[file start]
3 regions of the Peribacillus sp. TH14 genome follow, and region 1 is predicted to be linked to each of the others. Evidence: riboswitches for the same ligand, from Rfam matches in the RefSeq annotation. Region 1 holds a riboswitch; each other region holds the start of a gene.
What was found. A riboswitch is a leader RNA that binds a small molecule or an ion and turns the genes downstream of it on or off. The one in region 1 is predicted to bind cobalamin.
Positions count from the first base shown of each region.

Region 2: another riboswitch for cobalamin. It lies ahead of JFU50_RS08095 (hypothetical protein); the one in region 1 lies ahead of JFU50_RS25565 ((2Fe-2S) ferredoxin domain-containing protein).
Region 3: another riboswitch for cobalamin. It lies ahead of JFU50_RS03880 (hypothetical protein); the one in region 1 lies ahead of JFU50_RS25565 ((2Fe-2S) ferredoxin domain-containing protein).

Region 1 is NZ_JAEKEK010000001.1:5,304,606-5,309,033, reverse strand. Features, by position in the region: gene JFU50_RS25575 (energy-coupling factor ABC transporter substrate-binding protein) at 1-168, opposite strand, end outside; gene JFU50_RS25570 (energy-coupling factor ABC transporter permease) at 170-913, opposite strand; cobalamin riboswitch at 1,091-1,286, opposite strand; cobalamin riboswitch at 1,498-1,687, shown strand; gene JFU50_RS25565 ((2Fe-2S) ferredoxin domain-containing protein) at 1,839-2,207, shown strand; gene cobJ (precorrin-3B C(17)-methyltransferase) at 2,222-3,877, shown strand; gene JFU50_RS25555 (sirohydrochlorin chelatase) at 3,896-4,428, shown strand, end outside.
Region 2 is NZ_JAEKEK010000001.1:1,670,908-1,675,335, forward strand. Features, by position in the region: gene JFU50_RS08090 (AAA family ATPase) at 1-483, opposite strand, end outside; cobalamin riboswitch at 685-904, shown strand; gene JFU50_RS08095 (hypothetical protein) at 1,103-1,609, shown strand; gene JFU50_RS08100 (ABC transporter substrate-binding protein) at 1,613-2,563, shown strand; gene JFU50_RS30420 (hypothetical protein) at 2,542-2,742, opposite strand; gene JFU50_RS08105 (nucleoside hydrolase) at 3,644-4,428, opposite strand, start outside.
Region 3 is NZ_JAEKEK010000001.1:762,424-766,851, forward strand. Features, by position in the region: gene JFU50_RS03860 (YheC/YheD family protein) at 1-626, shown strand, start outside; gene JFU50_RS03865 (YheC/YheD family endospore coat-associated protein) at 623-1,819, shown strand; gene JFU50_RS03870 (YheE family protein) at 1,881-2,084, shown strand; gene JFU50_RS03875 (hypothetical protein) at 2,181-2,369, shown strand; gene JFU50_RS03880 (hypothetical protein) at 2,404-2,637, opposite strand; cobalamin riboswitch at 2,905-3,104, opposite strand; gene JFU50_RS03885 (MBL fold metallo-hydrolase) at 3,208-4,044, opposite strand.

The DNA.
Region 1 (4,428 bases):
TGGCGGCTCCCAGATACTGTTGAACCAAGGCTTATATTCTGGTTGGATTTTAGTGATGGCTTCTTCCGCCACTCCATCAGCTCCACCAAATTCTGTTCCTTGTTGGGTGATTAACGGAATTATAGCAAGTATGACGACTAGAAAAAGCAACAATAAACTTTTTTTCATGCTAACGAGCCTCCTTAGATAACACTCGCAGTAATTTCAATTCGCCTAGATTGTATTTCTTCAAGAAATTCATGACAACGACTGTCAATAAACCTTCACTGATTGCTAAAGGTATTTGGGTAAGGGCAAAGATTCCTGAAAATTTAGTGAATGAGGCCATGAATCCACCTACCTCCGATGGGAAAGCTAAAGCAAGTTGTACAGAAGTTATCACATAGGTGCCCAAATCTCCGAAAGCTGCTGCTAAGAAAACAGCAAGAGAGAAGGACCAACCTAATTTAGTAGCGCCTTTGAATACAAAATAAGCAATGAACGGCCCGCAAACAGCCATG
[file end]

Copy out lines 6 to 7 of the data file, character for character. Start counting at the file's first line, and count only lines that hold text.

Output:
Region 1 is NZ_JAEKEK010000001.1:5,304,606-5,309,033, reverse strand. Features, by position in the region: gene JFU50_RS25575 (energy-coupling factor ABC transporter substrate-binding protein) at 1-168, opposite strand, end outside; gene JFU50_RS25570 (energy-coupling factor ABC transporter permease) at 170-913, opposite strand; cobalamin riboswitch at 1,091-1,286, opposite strand; cobalamin riboswitch at 1,498-1,687, shown strand; gene JFU50_RS25565 ((2Fe-2S) ferredoxin domain-containing protein) at 1,839-2,207, shown strand; gene cobJ (precorrin-3B C(17)-methyltransferase) at 2,222-3,877, shown strand; gene JFU50_RS25555 (sirohydrochlorin chelatase) at 3,896-4,428, shown strand, end outside.
Region 2 is NZ_JAEKEK010000001.1:1,670,908-1,675,335, forward strand. Features, by position in the region: gene JFU50_RS08090 (AAA family ATPase) at 1-483, opposite strand, end outside; cobalamin riboswitch at 685-904, shown strand; gene JFU50_RS08095 (hypothetical protein) at 1,103-1,609, shown strand; gene JFU50_RS08100 (ABC transporter substrate-binding protein) at 1,613-2,563, shown strand; gene JFU50_RS30420 (hypothetical protein) at 2,542-2,742, opposite strand; gene JFU50_RS08105 (nucleoside hydrolase) at 3,644-4,428, opposite strand, start outside.